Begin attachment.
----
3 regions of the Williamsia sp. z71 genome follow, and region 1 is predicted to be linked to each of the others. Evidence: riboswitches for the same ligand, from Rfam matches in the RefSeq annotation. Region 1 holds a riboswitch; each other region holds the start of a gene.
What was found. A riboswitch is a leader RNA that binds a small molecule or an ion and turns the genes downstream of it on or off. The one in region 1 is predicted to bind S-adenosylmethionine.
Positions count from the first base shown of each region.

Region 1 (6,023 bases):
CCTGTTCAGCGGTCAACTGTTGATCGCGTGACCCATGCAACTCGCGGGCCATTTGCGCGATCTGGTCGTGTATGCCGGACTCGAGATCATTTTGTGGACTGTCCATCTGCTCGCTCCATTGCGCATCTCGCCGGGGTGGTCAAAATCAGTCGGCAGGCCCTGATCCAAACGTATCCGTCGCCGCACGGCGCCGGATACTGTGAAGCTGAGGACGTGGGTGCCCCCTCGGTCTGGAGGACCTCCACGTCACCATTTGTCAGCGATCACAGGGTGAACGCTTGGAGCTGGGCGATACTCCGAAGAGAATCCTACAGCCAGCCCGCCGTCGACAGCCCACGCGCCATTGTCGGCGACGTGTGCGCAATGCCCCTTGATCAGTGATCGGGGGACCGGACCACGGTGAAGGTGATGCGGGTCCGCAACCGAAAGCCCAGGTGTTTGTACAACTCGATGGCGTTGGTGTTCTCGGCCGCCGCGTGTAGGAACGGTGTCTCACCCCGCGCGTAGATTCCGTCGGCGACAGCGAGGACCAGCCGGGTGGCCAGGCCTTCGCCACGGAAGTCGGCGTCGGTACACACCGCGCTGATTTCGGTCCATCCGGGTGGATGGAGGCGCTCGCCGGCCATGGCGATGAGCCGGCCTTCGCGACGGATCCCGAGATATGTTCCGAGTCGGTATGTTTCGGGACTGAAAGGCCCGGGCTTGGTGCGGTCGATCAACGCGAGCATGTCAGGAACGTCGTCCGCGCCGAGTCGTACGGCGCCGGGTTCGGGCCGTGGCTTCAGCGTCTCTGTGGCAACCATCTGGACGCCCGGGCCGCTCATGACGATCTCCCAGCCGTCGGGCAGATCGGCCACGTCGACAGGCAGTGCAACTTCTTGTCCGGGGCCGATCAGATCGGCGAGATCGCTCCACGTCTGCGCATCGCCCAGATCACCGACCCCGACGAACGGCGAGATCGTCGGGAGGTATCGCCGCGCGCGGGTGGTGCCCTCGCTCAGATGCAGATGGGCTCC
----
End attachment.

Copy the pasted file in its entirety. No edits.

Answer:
3 regions of the Williamsia sp. z71 genome follow, and region 1 is predicted to be linked to each of the others. Evidence: riboswitches for the same ligand, from Rfam matches in the RefSeq annotation. Region 1 holds a riboswitch; each other region holds the start of a gene.
What was found. A riboswitch is a leader RNA that binds a small molecule or an ion and turns the genes downstream of it on or off. The one in region 1 is predicted to bind S-adenosylmethionine.
Positions count from the first base shown of each region.

Region 1 (6,023 bases):
CCTGTTCAGCGGTCAACTGTTGATCGCGTGACCCATGCAACTCGCGGGCCATTTGCGCGATCTGGTCGTGTATGCCGGACTCGAGATCATTTTGTGGACTGTCCATCTGCTCGCTCCATTGCGCATCTCGCCGGGGTGGTCAAAATCAGTCGGCAGGCCCTGATCCAAACGTATCCGTCGCCGCACGGCGCCGGATACTGTGAAGCTGAGGACGTGGGTGCCCCCTCGGTCTGGAGGACCTCCACGTCACCATTTGTCAGCGATCACAGGGTGAACGCTTGGAGCTGGGCGATACTCCGAAGAGAATCCTACAGCCAGCCCGCCGTCGACAGCCCACGCGCCATTGTCGGCGACGTGTGCGCAATGCCCCTTGATCAGTGATCGGGGGACCGGACCACGGTGAAGGTGATGCGGGTCCGCAACCGAAAGCCCAGGTGTTTGTACAACTCGATGGCGTTGGTGTTCTCGGCCGCCGCGTGTAGGAACGGTGTCTCACCCCGCGCGTAGATTCCGTCGGCGACAGCGAGGACCAGCCGGGTGGCCAGGCCTTCGCCACGGAAGTCGGCGTCGGTACACACCGCGCTGATTTCGGTCCATCCGGGTGGATGGAGGCGCTCGCCGGCCATGGCGATGAGCCGGCCTTCGCGACGGATCCCGAGATATGTTCCGAGTCGGTATGTTTCGGGACTGAAAGGCCCGGGCTTGGTGCGGTCGATCAACGCGAGCATGTCAGGAACGTCGTCCGCGCCGAGTCGTACGGCGCCGGGTTCGGGCCGTGGCTTCAGCGTCTCTGTGGCAACCATCTGGACGCCCGGGCCGCTCATGACGATCTCCCAGCCGTCGGGCAGATCGGCCACGTCGACAGGCAGTGCAACTTCTTGTCCGGGGCCGATCAGATCGGCGAGATCGCTCCACGTCTGCGCATCGCCCAGATCACCGACCCCGACGAACGGCGAGATCGTCGGGAGGTATCGCCGCGCGCGGGTGGTGCCCTCGCTCAGATGCAGATGGGCTCC